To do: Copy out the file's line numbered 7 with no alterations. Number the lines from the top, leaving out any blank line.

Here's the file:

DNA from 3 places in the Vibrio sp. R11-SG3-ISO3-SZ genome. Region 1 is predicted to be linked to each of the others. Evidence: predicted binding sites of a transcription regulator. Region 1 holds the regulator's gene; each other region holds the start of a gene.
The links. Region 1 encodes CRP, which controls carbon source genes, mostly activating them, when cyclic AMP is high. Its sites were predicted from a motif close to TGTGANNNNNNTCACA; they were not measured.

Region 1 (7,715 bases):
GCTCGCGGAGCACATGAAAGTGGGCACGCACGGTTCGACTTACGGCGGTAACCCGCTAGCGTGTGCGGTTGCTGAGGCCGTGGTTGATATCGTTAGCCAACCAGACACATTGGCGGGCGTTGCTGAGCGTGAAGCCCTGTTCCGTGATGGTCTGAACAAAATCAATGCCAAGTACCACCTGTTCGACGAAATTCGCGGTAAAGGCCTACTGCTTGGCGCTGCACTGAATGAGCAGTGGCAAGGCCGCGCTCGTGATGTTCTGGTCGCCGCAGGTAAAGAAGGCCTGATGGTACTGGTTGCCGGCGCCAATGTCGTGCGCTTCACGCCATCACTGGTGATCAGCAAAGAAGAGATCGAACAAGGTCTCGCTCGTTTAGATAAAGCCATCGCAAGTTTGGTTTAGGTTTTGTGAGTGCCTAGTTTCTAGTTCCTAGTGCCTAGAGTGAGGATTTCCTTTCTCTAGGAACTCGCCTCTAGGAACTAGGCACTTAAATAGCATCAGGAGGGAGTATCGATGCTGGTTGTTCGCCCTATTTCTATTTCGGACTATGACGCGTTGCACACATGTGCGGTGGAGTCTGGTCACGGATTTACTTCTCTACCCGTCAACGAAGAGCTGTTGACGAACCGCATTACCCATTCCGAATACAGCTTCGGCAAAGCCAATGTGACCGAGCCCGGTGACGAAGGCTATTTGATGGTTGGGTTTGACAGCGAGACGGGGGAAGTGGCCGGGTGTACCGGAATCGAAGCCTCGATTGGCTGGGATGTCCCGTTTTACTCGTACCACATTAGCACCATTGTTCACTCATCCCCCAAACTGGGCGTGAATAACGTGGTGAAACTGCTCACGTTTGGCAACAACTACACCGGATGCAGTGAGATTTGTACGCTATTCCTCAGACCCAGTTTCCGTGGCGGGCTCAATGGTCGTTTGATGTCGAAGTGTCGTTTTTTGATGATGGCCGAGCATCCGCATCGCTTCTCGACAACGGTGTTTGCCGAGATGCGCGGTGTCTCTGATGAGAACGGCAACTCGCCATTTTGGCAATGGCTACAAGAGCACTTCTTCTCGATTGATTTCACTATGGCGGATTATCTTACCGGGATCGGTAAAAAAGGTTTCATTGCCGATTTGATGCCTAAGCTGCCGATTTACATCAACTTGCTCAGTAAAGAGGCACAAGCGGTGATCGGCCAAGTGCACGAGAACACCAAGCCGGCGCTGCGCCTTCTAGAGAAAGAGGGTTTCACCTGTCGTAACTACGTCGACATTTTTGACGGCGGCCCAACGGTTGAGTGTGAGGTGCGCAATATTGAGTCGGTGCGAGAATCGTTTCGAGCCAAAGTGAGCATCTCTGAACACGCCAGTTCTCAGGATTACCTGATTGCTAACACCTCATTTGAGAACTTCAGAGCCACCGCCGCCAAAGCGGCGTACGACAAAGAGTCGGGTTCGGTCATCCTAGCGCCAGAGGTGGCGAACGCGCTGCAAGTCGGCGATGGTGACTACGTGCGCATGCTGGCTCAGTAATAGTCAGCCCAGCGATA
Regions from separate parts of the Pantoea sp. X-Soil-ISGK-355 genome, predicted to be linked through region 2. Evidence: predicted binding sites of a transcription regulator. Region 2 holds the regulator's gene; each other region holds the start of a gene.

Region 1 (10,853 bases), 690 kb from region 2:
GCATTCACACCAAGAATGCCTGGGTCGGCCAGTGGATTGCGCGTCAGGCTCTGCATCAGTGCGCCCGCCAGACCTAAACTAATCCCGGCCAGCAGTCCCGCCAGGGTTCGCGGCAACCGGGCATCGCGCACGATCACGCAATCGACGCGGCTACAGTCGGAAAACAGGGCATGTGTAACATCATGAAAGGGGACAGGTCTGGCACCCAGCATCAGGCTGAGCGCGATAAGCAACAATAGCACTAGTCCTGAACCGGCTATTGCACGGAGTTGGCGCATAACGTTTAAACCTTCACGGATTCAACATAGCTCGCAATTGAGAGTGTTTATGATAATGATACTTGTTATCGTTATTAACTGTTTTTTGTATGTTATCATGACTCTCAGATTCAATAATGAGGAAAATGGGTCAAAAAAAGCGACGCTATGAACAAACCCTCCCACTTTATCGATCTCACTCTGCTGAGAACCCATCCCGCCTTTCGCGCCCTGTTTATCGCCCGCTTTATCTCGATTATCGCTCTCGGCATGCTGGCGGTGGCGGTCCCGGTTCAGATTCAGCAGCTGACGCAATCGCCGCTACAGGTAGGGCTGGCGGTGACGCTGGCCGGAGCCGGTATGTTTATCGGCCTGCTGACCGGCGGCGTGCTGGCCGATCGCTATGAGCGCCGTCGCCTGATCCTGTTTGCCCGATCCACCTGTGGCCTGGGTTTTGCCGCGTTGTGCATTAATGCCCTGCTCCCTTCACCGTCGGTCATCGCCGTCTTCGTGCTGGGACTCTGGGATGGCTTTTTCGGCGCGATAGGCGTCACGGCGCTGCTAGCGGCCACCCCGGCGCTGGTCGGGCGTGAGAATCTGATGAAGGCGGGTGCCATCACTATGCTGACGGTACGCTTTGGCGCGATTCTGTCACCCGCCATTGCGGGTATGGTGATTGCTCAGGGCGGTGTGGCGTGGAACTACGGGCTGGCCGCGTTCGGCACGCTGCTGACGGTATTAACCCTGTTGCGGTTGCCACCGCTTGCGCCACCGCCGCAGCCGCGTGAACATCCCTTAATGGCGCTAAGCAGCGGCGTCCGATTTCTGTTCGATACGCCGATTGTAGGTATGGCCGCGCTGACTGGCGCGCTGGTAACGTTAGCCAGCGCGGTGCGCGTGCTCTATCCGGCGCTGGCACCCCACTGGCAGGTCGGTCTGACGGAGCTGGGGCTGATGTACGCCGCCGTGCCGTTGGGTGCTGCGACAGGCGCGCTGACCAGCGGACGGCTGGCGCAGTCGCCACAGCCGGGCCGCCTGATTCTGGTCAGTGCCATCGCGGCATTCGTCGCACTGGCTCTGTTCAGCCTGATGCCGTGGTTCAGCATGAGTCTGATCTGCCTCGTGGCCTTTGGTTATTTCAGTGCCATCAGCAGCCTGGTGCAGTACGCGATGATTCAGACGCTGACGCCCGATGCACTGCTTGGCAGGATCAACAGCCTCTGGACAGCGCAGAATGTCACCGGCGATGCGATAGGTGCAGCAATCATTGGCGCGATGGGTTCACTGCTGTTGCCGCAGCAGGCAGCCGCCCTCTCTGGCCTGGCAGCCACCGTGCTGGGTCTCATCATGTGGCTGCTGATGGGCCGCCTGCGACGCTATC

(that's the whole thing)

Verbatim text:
GCATTCACACCAAGAATGCCTGGGTCGGCCAGTGGATTGCGCGTCAGGCTCTGCATCAGTGCGCCCGCCAGACCTAAACTAATCCCGGCCAGCAGTCCCGCCAGGGTTCGCGGCAACCGGGCATCGCGCACGATCACGCAATCGACGCGGCTACAGTCGGAAAACAGGGCATGTGTAACATCATGAAAGGGGACAGGTCTGGCACCCAGCATCAGGCTGAGCGCGATAAGCAACAATAGCACTAGTCCTGAACCGGCTATTGCACGGAGTTGGCGCATAACGTTTAAACCTTCACGGATTCAACATAGCTCGCAATTGAGAGTGTTTATGATAATGATACTTGTTATCGTTATTAACTGTTTTTTGTATGTTATCATGACTCTCAGATTCAATAATGAGGAAAATGGGTCAAAAAAAGCGACGCTATGAACAAACCCTCCCACTTTATCGATCTCACTCTGCTGAGAACCCATCCCGCCTTTCGCGCCCTGTTTATCGCCCGCTTTATCTCGATTATCGCTCTCGGCATGCTGGCGGTGGCGGTCCCGGTTCAGATTCAGCAGCTGACGCAATCGCCGCTACAGGTAGGGCTGGCGGTGACGCTGGCCGGAGCCGGTATGTTTATCGGCCTGCTGACCGGCGGCGTGCTGGCCGATCGCTATGAGCGCCGTCGCCTGATCCTGTTTGCCCGATCCACCTGTGGCCTGGGTTTTGCCGCGTTGTGCATTAATGCCCTGCTCCCTTCACCGTCGGTCATCGCCGTCTTCGTGCTGGGACTCTGGGATGGCTTTTTCGGCGCGATAGGCGTCACGGCGCTGCTAGCGGCCACCCCGGCGCTGGTCGGGCGTGAGAATCTGATGAAGGCGGGTGCCATCACTATGCTGACGGTACGCTTTGGCGCGATTCTGTCACCCGCCATTGCGGGTATGGTGATTGCTCAGGGCGGTGTGGCGTGGAACTACGGGCTGGCCGCGTTCGGCACGCTGCTGACGGTATTAACCCTGTTGCGGTTGCCACCGCTTGCGCCACCGCCGCAGCCGCGTGAACATCCCTTAATGGCGCTAAGCAGCGGCGTCCGATTTCTGTTCGATACGCCGATTGTAGGTATGGCCGCGCTGACTGGCGCGCTGGTAACGTTAGCCAGCGCGGTGCGCGTGCTCTATCCGGCGCTGGCACCCCACTGGCAGGTCGGTCTGACGGAGCTGGGGCTGATGTACGCCGCCGTGCCGTTGGGTGCTGCGACAGGCGCGCTGACCAGCGGACGGCTGGCGCAGTCGCCACAGCCGGGCCGCCTGATTCTGGTCAGTGCCATCGCGGCATTCGTCGCACTGGCTCTGTTCAGCCTGATGCCGTGGTTCAGCATGAGTCTGATCTGCCTCGTGGCCTTTGGTTATTTCAGTGCCATCAGCAGCCTGGTGCAGTACGCGATGATTCAGACGCTGACGCCCGATGCACTGCTTGGCAGGATCAACAGCCTCTGGACAGCGCAGAATGTCACCGGCGATGCGATAGGTGCAGCAATCATTGGCGCGATGGGTTCACTGCTGTTGCCGCAGCAGGCAGCCGCCCTCTCTGGCCTGGCAGCCACCGTGCTGGGTCTCATCATGTGGCTGCTGATGGGCCGCCTGCGACGCTATC